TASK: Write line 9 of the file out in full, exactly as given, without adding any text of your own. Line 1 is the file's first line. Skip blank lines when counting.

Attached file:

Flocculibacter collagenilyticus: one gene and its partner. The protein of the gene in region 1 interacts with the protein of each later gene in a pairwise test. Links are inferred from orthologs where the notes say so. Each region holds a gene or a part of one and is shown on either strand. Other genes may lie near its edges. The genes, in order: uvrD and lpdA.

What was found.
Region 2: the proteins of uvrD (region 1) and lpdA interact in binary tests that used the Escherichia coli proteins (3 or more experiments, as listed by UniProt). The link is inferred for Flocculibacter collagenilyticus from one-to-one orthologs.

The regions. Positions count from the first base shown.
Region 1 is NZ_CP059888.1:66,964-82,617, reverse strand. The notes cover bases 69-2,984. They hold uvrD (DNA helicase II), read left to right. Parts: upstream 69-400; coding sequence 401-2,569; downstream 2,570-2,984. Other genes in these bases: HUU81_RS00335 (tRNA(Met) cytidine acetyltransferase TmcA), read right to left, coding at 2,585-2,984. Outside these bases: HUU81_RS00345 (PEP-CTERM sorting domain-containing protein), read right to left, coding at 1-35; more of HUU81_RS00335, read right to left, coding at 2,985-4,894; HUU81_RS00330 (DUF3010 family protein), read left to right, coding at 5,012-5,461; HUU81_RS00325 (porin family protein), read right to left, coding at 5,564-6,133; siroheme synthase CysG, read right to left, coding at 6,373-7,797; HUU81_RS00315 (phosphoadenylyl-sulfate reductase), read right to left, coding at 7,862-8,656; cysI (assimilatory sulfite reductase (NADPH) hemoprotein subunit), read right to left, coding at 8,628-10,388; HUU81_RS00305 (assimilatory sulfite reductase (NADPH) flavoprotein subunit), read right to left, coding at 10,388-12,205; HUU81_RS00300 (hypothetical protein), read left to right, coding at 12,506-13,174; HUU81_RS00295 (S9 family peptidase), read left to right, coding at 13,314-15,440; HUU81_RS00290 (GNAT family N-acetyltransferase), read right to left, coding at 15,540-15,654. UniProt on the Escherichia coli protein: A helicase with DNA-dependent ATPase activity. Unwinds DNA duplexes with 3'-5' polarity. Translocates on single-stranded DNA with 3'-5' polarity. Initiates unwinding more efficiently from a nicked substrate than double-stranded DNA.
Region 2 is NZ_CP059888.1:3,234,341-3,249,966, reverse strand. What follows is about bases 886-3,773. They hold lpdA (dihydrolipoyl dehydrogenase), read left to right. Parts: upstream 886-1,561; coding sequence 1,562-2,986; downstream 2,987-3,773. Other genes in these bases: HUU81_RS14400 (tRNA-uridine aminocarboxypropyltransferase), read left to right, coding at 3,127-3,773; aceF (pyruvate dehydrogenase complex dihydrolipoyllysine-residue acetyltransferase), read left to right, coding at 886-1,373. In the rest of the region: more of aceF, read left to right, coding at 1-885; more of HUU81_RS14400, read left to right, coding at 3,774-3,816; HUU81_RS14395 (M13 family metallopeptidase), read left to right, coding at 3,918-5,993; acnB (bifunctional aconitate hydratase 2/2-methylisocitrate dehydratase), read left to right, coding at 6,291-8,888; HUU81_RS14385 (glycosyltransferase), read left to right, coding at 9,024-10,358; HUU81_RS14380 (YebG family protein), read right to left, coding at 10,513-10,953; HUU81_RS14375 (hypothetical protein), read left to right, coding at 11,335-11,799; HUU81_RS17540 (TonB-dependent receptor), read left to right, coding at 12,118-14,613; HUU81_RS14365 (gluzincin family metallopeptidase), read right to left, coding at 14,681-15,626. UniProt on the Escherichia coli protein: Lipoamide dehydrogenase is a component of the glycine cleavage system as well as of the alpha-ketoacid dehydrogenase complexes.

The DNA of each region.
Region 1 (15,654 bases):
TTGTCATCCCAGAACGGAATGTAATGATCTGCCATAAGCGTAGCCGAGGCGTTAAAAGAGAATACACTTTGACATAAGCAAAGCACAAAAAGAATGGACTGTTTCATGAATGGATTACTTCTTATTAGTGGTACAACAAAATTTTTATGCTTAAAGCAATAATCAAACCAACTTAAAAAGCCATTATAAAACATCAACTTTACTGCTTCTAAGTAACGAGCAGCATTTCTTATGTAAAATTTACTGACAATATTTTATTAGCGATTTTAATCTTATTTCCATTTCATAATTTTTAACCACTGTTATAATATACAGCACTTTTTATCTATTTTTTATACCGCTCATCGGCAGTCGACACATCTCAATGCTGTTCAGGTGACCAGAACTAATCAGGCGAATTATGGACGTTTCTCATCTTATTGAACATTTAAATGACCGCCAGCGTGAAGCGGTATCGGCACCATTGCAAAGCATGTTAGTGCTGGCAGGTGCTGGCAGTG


TTGTCATCCCAGAACGGAATGTAATGATCTGCCATAAGCGTAGCCGAGGCGTTAAAAGAGAATACACTTTGACATAAGCAAAGCACAAAAAGAATGGACTGTTTCATGAATGGATTACTTCTTATTAGTGGTACAACAAAATTTTTATGCTTAAAGCAATAATCAAACCAACTTAAAAAGCCATTATAAAACATCAACTTTACTGCTTCTAAGTAACGAGCAGCATTTCTTATGTAAAATTTACTGACAATATTTTATTAGCGATTTTAATCTTATTTCCATTTCATAATTTTTAACCACTGTTATAATATACAGCACTTTTTATCTATTTTTTATACCGCTCATCGGCAGTCGACACATCTCAATGCTGTTCAGGTGACCAGAACTAATCAGGCGAATTATGGACGTTTCTCATCTTATTGAACATTTAAATGACCGCCAGCGTGAAGCGGTATCGGCACCATTGCAAAGCATGTTAGTGCTGGCAGGTGCTGGCAGTG